Russian Fighter Planes Fly By Alaskan Airspace For Second Day

[Photo Credit: By Rob Schleiffert - Su-35, CC BY-SA 2.0, https://commons.wikimedia.org/w/index.php?curid=31869978]

On Tuesday, US fighter jets reportedly intercepted four Russian airplanes in Alaska that had entered NORAD’s Air Defense Identification Zone.

The event was reportedly the second time in two days that Russian aircraft were in the area, in what appeared to be a new sign of hostilities between Russia and the U.S.

The Alaskan Region of the North American Aerospace Defense Command (NORAD) announced Thursday that it spotted, tracked, identified, and intercepted four Russian aircraft entering the Alaska Air Defense Identification Zone (ADIZ).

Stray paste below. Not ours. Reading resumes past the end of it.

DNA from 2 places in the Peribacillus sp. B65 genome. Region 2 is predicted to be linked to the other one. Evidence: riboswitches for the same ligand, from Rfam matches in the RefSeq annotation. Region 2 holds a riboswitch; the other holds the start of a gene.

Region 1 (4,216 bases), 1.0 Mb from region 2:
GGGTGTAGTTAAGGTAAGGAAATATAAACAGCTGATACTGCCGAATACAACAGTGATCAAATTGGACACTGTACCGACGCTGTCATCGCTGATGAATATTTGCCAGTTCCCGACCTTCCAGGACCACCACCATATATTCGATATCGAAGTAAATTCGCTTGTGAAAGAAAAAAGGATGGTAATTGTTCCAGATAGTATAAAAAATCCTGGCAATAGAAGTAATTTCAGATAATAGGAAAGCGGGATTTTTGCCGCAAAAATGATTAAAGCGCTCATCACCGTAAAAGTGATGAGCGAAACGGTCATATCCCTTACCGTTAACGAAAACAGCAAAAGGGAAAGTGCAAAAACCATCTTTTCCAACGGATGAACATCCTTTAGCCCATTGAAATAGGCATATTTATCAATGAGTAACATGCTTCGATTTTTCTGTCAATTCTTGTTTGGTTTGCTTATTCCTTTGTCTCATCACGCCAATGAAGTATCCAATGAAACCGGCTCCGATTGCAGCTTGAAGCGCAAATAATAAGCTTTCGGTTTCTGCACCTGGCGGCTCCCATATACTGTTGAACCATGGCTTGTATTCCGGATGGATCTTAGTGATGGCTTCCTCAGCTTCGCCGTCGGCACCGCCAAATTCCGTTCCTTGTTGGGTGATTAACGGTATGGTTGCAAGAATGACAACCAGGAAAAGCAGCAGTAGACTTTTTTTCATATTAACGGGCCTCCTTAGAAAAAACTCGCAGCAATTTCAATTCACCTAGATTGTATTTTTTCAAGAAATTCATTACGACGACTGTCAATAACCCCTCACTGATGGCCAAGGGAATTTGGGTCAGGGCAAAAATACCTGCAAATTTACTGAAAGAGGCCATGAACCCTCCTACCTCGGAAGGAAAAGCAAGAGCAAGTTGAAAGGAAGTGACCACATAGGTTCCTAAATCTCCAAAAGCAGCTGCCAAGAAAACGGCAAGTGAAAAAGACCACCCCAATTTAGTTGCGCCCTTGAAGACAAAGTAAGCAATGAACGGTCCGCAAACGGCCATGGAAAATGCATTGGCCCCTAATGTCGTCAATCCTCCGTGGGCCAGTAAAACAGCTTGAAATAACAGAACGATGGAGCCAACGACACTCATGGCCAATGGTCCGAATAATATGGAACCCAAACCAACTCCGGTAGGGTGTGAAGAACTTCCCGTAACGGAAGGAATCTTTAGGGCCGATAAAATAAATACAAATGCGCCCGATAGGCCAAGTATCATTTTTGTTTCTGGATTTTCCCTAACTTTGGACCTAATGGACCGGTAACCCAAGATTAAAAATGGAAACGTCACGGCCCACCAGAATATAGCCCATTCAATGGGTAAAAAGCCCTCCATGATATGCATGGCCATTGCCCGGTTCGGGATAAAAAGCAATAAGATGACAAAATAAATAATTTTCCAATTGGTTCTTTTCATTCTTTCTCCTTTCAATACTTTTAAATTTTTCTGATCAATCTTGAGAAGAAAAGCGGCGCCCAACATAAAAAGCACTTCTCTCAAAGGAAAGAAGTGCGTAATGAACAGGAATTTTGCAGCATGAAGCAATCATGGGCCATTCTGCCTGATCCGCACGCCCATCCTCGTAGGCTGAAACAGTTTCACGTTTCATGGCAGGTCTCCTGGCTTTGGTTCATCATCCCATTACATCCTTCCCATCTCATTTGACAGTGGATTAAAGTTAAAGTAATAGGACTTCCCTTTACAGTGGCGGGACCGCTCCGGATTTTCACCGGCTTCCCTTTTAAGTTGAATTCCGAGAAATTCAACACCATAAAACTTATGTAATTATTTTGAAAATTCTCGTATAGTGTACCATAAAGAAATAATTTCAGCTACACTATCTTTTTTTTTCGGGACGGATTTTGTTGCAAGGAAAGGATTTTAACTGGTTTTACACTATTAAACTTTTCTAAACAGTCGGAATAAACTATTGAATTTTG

Two NORAD F-35A fighters, two F-16 fighters, one E-3 Sentry, and two KC-135 Stratotankers intercepted the Russian aircraft.

The Russian grouping was reportedly comprised of TU-95 BEAR-H bombers and SU-35 and SU-30 fighter planes.

The bombers in the grouping are capable of carrying nuclear weapons.

Officials said that the Russian planes stayed in international airspace near the United States and Canada and did not technically enter the country’s airspace.

NORAD aircraft had last intercepted Russian jets on Monday.

Two F-16s intercepted four Russian planes in that incident.

Previously, no Russian jets had probed the region since October.

Nonetheless, tensions between Washington and Moscow have remained high owing to Russia’s war in Ukraine.

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